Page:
Myanmar is among the hottest “frontier” investment markets today.
The country is going from an authoritarian regime to democracy, from a conflict situation to a situation of relative peace, and, most importantly, from a closed economy of state-owned companies, to an open, free market economy.
Such positive change all at once in one country is unprecedented.
Fund managers are falling over themselves to invest there. At The Myanmar Investment Summit in Hong Kong last week, I met some of them.
The problem is, at this early stage there is no easy way to invest. There is a stock market. But, it has only 2 listed companies: Myanmar Citizens Bank, and Forest Products Joint Venture Corp (FPJVC). But they don’t actively trade.
There are also two public companies controlled by Myanmar’s leading tycoon Serge Pun.
First Myanmar Investment Co., Ltd. trades “over the counter” in Myanmar among well-connected locals. But there is no stock market listing. The other is Yoma Strategic, the group’s Singapore-listed arm. But it’s already surged to a nosebleed valuation.
With so few investable vehicles, that leaves the private equity market. There are already plenty of people setting up such funds to capitalize on the wave of money sitting on the sidelines ready to wash into the Myanmar economy.
These funds will all need local businesses and projects to invest in. And that’s where the real opportunity lies.
For the right person, getting to work on the ground sourcing deals for all these “frontier investment funds” to invest in could be enormously lucrative. I’m talking about generational wealth potential.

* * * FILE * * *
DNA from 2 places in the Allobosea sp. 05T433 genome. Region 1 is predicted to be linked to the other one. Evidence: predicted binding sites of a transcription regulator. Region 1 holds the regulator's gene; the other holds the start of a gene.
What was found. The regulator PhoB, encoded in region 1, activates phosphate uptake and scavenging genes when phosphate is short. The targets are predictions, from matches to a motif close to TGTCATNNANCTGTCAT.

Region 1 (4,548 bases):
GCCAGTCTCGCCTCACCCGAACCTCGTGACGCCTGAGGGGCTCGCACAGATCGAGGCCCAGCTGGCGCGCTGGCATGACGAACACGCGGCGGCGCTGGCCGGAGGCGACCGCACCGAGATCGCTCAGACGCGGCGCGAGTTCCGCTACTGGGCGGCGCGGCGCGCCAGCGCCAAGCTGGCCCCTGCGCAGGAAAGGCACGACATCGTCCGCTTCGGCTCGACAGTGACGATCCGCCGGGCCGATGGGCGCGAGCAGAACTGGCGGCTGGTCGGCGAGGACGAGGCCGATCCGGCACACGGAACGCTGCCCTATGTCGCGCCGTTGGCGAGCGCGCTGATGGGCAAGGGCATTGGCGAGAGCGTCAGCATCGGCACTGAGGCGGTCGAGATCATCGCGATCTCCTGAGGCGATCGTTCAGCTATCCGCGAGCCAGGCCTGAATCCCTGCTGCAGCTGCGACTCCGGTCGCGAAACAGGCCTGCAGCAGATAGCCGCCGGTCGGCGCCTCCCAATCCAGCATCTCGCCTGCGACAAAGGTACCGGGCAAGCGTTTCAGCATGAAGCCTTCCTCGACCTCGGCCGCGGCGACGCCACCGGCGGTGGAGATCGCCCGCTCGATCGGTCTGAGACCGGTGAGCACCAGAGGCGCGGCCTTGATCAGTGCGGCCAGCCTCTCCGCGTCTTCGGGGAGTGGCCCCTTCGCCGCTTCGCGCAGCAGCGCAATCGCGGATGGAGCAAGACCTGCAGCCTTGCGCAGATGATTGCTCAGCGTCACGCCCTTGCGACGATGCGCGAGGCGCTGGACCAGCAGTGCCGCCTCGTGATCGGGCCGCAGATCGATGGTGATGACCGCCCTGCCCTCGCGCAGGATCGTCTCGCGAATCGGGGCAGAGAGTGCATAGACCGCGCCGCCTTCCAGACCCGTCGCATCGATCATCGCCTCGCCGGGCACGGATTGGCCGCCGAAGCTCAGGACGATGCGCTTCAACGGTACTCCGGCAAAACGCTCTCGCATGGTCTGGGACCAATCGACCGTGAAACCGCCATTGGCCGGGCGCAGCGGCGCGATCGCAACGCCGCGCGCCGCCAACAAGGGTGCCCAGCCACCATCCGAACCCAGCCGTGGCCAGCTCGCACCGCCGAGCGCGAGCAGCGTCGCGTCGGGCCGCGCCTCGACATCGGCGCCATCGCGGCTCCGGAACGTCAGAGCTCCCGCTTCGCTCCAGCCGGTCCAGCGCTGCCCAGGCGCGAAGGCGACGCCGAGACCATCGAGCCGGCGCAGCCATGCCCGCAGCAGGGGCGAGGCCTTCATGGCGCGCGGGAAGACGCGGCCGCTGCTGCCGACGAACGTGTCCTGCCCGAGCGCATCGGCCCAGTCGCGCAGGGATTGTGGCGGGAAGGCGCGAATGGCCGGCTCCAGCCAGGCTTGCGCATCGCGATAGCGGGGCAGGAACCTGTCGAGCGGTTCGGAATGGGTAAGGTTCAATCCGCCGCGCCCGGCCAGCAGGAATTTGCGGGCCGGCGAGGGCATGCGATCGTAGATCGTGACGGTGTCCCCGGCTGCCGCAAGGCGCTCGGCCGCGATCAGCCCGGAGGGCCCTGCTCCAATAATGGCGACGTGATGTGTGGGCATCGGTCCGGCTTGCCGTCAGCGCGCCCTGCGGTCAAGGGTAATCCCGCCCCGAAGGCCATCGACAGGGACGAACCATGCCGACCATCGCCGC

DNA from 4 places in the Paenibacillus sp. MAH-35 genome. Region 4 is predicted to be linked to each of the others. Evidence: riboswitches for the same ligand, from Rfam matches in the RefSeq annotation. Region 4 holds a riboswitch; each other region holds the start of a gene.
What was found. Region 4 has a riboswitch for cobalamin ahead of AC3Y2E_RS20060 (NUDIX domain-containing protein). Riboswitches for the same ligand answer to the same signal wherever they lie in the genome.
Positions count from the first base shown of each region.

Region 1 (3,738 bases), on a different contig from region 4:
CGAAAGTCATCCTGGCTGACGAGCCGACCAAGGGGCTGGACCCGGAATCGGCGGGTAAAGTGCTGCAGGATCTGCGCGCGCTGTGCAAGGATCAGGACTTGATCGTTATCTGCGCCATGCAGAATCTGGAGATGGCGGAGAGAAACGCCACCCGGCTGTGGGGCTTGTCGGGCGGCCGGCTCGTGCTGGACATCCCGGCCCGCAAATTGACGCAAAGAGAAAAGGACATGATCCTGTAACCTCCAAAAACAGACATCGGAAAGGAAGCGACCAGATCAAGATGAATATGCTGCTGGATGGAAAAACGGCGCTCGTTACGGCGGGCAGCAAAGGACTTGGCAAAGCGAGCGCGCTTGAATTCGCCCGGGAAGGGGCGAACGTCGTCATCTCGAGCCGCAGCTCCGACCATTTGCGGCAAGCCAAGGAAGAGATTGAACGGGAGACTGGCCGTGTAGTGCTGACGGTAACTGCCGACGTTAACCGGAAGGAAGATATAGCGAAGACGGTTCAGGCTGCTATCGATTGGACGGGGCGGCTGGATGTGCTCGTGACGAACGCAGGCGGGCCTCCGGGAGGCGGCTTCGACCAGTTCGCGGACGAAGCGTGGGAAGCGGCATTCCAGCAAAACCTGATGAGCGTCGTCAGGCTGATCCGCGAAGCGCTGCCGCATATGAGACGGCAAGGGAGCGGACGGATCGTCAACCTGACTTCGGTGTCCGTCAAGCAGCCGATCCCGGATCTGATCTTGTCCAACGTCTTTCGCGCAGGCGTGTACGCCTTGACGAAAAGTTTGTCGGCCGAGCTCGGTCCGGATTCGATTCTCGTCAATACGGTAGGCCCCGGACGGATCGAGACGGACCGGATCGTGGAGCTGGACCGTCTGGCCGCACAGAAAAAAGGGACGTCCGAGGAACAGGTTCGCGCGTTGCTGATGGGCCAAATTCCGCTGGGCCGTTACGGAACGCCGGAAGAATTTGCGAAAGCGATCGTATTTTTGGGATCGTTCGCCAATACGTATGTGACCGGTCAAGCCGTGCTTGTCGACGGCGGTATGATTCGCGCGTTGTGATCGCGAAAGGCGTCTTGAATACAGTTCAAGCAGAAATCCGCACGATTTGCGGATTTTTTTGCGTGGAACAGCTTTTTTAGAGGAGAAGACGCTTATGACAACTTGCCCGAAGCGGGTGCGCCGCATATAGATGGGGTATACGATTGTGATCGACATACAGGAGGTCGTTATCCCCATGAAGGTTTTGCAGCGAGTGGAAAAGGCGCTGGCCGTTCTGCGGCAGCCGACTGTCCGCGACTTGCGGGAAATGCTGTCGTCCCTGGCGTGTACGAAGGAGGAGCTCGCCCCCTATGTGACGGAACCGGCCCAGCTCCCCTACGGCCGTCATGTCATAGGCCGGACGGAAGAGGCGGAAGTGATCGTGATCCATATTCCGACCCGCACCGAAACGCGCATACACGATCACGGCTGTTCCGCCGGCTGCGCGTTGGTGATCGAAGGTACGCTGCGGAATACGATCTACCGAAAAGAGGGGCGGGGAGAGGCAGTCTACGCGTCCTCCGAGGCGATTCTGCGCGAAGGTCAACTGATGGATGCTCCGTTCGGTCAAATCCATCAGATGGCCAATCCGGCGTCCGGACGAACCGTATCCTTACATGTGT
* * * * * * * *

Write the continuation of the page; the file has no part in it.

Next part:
Come up with a good idea, or find a great investment on the ground in Myanmar, and there is practically an unlimited amount of capital available for the project.
And there’s huge potential in the country. There’s a young population roughly 50 million people that’s simultaneously one of the cheapest work forces in Asia as well as one of the fastest growing consumer markets.
Manufacturing, tourism, agriculture, construction and building materials, real estate development, transportation, logistics… you name it, the country needs it ALL.
However, it’s not going to be a walk in the park. Myanmar still sorely lacks basic infrastructure.
Blackouts are commonplace. Just 25% of the population has access to electricity. There’s no functioning banking or financial system. Outstanding credit to GDP is just 5%. And, only 6% of the population has telephones.
So for now, it’s largely been a case of waiting for the infrastructure to improve… which is starting to happen.
Several independent power producers are getting ready to turn on the lights. The government will be announcing the winners of tenders for two new telecoms licenses in the near future. Credit cards are beginning to be accepted, and the banking system is being modernized.
And with the country’s profile on the international stage constantly improving, the time is ripe.